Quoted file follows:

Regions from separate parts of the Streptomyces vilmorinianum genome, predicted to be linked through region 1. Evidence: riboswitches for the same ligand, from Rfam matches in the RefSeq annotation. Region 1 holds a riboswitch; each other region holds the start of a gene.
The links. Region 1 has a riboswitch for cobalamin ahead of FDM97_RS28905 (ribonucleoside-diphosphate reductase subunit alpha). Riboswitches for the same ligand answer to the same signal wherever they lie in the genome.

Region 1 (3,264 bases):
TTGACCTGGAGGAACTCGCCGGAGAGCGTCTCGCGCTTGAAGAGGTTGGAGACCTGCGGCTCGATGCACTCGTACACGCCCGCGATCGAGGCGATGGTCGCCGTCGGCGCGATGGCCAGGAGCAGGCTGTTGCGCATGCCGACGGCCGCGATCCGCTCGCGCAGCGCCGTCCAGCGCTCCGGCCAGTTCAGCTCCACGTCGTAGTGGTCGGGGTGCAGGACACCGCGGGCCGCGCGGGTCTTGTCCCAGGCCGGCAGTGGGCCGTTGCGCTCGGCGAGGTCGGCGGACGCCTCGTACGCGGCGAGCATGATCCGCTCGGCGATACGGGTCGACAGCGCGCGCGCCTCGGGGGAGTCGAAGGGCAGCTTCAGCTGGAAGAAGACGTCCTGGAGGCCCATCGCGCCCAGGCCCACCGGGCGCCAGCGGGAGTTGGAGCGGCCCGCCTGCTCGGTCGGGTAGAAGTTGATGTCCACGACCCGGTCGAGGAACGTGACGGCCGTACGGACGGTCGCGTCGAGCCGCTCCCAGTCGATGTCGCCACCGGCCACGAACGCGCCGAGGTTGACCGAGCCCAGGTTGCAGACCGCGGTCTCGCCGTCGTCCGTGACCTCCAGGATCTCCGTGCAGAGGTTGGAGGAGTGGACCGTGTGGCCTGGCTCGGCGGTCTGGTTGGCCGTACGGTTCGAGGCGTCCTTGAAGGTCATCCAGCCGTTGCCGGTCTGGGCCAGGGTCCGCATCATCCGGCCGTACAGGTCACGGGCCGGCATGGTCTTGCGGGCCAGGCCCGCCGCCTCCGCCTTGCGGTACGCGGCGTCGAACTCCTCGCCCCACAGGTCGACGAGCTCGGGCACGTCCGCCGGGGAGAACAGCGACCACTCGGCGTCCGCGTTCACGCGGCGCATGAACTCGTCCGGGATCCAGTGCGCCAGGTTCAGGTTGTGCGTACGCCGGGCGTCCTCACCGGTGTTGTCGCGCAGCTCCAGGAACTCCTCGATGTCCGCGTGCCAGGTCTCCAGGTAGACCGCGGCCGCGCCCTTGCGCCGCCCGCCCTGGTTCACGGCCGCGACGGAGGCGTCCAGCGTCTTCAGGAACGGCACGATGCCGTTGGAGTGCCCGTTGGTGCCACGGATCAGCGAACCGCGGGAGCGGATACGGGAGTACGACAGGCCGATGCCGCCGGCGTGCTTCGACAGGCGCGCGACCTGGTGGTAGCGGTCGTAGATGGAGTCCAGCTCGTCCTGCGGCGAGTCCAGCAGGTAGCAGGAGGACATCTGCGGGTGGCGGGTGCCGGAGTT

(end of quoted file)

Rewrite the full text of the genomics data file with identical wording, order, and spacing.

Regions from separate parts of the Streptomyces vilmorinianum genome, predicted to be linked through region 1. Evidence: riboswitches for the same ligand, from Rfam matches in the RefSeq annotation. Region 1 holds a riboswitch; each other region holds the start of a gene.
The links. Region 1 has a riboswitch for cobalamin ahead of FDM97_RS28905 (ribonucleoside-diphosphate reductase subunit alpha). Riboswitches for the same ligand answer to the same signal wherever they lie in the genome.

Region 1 (3,264 bases):
TTGACCTGGAGGAACTCGCCGGAGAGCGTCTCGCGCTTGAAGAGGTTGGAGACCTGCGGCTCGATGCACTCGTACACGCCCGCGATCGAGGCGATGGTCGCCGTCGGCGCGATGGCCAGGAGCAGGCTGTTGCGCATGCCGACGGCCGCGATCCGCTCGCGCAGCGCCGTCCAGCGCTCCGGCCAGTTCAGCTCCACGTCGTAGTGGTCGGGGTGCAGGACACCGCGGGCCGCGCGGGTCTTGTCCCAGGCCGGCAGTGGGCCGTTGCGCTCGGCGAGGTCGGCGGACGCCTCGTACGCGGCGAGCATGATCCGCTCGGCGATACGGGTCGACAGCGCGCGCGCCTCGGGGGAGTCGAAGGGCAGCTTCAGCTGGAAGAAGACGTCCTGGAGGCCCATCGCGCCCAGGCCCACCGGGCGCCAGCGGGAGTTGGAGCGGCCCGCCTGCTCGGTCGGGTAGAAGTTGATGTCCACGACCCGGTCGAGGAACGTGACGGCCGTACGGACGGTCGCGTCGAGCCGCTCCCAGTCGATGTCGCCACCGGCCACGAACGCGCCGAGGTTGACCGAGCCCAGGTTGCAGACCGCGGTCTCGCCGTCGTCCGTGACCTCCAGGATCTCCGTGCAGAGGTTGGAGGAGTGGACCGTGTGGCCTGGCTCGGCGGTCTGGTTGGCCGTACGGTTCGAGGCGTCCTTGAAGGTCATCCAGCCGTTGCCGGTCTGGGCCAGGGTCCGCATCATCCGGCCGTACAGGTCACGGGCCGGCATGGTCTTGCGGGCCAGGCCCGCCGCCTCCGCCTTGCGGTACGCGGCGTCGAACTCCTCGCCCCACAGGTCGACGAGCTCGGGCACGTCCGCCGGGGAGAACAGCGACCACTCGGCGTCCGCGTTCACGCGGCGCATGAACTCGTCCGGGATCCAGTGCGCCAGGTTCAGGTTGTGCGTACGCCGGGCGTCCTCACCGGTGTTGTCGCGCAGCTCCAGGAACTCCTCGATGTCCGCGTGCCAGGTCTCCAGGTAGACCGCGGCCGCGCCCTTGCGCCGCCCGCCCTGGTTCACGGCCGCGACGGAGGCGTCCAGCGTCTTCAGGAACGGCACGATGCCGTTGGAGTGCCCGTTGGTGCCACGGATCAGCGAACCGCGGGAGCGGATACGGGAGTACGACAGGCCGATGCCGCCGGCGTGCTTCGACAGGCGCGCGACCTGGTGGTAGCGGTCGTAGATGGAGTCCAGCTCGTCCTGCGGCGAGTCCAGCAGGTAGCAGGAGGACATCTGCGGGTGGCGGGTGCCGGAGTT